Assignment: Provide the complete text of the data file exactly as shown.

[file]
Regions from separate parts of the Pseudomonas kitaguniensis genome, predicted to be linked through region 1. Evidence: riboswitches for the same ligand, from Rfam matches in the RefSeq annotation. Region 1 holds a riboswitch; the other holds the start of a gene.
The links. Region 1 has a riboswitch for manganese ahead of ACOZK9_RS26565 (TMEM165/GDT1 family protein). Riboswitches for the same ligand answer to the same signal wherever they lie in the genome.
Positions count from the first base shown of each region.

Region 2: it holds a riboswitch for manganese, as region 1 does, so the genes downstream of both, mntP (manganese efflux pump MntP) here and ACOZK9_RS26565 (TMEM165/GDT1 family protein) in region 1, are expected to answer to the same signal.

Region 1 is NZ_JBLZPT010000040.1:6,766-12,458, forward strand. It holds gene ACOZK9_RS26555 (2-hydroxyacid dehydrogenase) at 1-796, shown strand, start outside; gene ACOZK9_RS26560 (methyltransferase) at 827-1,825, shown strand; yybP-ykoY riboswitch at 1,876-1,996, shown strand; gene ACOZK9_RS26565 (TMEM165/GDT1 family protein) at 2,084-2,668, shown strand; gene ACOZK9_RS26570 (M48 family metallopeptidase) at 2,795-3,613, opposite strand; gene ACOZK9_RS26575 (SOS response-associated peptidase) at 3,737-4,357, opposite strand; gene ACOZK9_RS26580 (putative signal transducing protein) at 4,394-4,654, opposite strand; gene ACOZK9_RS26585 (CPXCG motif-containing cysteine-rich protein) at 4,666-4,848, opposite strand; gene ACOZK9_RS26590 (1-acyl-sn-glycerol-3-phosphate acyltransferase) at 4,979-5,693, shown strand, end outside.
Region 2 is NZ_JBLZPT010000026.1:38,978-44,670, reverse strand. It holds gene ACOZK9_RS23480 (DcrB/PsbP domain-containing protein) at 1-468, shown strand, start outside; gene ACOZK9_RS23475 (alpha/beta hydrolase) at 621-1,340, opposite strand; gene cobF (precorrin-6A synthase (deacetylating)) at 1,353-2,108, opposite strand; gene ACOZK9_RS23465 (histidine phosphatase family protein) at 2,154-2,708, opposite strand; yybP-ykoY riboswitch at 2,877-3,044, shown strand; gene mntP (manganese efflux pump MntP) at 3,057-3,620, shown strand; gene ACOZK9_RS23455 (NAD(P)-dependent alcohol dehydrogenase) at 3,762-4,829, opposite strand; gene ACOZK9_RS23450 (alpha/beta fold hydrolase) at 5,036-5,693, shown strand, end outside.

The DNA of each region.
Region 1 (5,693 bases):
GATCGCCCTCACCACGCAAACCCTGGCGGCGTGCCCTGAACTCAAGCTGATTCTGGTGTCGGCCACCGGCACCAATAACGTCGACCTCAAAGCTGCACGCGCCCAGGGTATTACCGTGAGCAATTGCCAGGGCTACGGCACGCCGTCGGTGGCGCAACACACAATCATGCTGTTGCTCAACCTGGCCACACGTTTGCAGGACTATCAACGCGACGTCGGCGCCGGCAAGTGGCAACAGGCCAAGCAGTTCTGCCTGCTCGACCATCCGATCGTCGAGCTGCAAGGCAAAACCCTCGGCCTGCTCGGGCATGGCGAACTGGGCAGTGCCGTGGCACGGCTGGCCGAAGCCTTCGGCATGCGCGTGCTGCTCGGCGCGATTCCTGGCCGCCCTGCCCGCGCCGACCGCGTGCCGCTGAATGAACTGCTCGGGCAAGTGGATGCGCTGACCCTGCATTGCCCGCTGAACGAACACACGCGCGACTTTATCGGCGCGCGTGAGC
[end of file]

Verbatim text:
Regions from separate parts of the Pseudomonas kitaguniensis genome, predicted to be linked through region 1. Evidence: riboswitches for the same ligand, from Rfam matches in the RefSeq annotation. Region 1 holds a riboswitch; the other holds the start of a gene.
The links. Region 1 has a riboswitch for manganese ahead of ACOZK9_RS26565 (TMEM165/GDT1 family protein). Riboswitches for the same ligand answer to the same signal wherever they lie in the genome.
Positions count from the first base shown of each region.

Region 2: it holds a riboswitch for manganese, as region 1 does, so the genes downstream of both, mntP (manganese efflux pump MntP) here and ACOZK9_RS26565 (TMEM165/GDT1 family protein) in region 1, are expected to answer to the same signal.

Region 1 is NZ_JBLZPT010000040.1:6,766-12,458, forward strand. It holds gene ACOZK9_RS26555 (2-hydroxyacid dehydrogenase) at 1-796, shown strand, start outside; gene ACOZK9_RS26560 (methyltransferase) at 827-1,825, shown strand; yybP-ykoY riboswitch at 1,876-1,996, shown strand; gene ACOZK9_RS26565 (TMEM165/GDT1 family protein) at 2,084-2,668, shown strand; gene ACOZK9_RS26570 (M48 family metallopeptidase) at 2,795-3,613, opposite strand; gene ACOZK9_RS26575 (SOS response-associated peptidase) at 3,737-4,357, opposite strand; gene ACOZK9_RS26580 (putative signal transducing protein) at 4,394-4,654, opposite strand; gene ACOZK9_RS26585 (CPXCG motif-containing cysteine-rich protein) at 4,666-4,848, opposite strand; gene ACOZK9_RS26590 (1-acyl-sn-glycerol-3-phosphate acyltransferase) at 4,979-5,693, shown strand, end outside.
Region 2 is NZ_JBLZPT010000026.1:38,978-44,670, reverse strand. It holds gene ACOZK9_RS23480 (DcrB/PsbP domain-containing protein) at 1-468, shown strand, start outside; gene ACOZK9_RS23475 (alpha/beta hydrolase) at 621-1,340, opposite strand; gene cobF (precorrin-6A synthase (deacetylating)) at 1,353-2,108, opposite strand; gene ACOZK9_RS23465 (histidine phosphatase family protein) at 2,154-2,708, opposite strand; yybP-ykoY riboswitch at 2,877-3,044, shown strand; gene mntP (manganese efflux pump MntP) at 3,057-3,620, shown strand; gene ACOZK9_RS23455 (NAD(P)-dependent alcohol dehydrogenase) at 3,762-4,829, opposite strand; gene ACOZK9_RS23450 (alpha/beta fold hydrolase) at 5,036-5,693, shown strand, end outside.

The DNA of each region.
Region 1 (5,693 bases):
GATCGCCCTCACCACGCAAACCCTGGCGGCGTGCCCTGAACTCAAGCTGATTCTGGTGTCGGCCACCGGCACCAATAACGTCGACCTCAAAGCTGCACGCGCCCAGGGTATTACCGTGAGCAATTGCCAGGGCTACGGCACGCCGTCGGTGGCGCAACACACAATCATGCTGTTGCTCAACCTGGCCACACGTTTGCAGGACTATCAACGCGACGTCGGCGCCGGCAAGTGGCAACAGGCCAAGCAGTTCTGCCTGCTCGACCATCCGATCGTCGAGCTGCAAGGCAAAACCCTCGGCCTGCTCGGGCATGGCGAACTGGGCAGTGCCGTGGCACGGCTGGCCGAAGCCTTCGGCATGCGCGTGCTGCTCGGCGCGATTCCTGGCCGCCCTGCCCGCGCCGACCGCGTGCCGCTGAATGAACTGCTCGGGCAAGTGGATGCGCTGACCCTGCATTGCCCGCTGAACGAACACACGCGCGACTTTATCGGCGCGCGTGAGC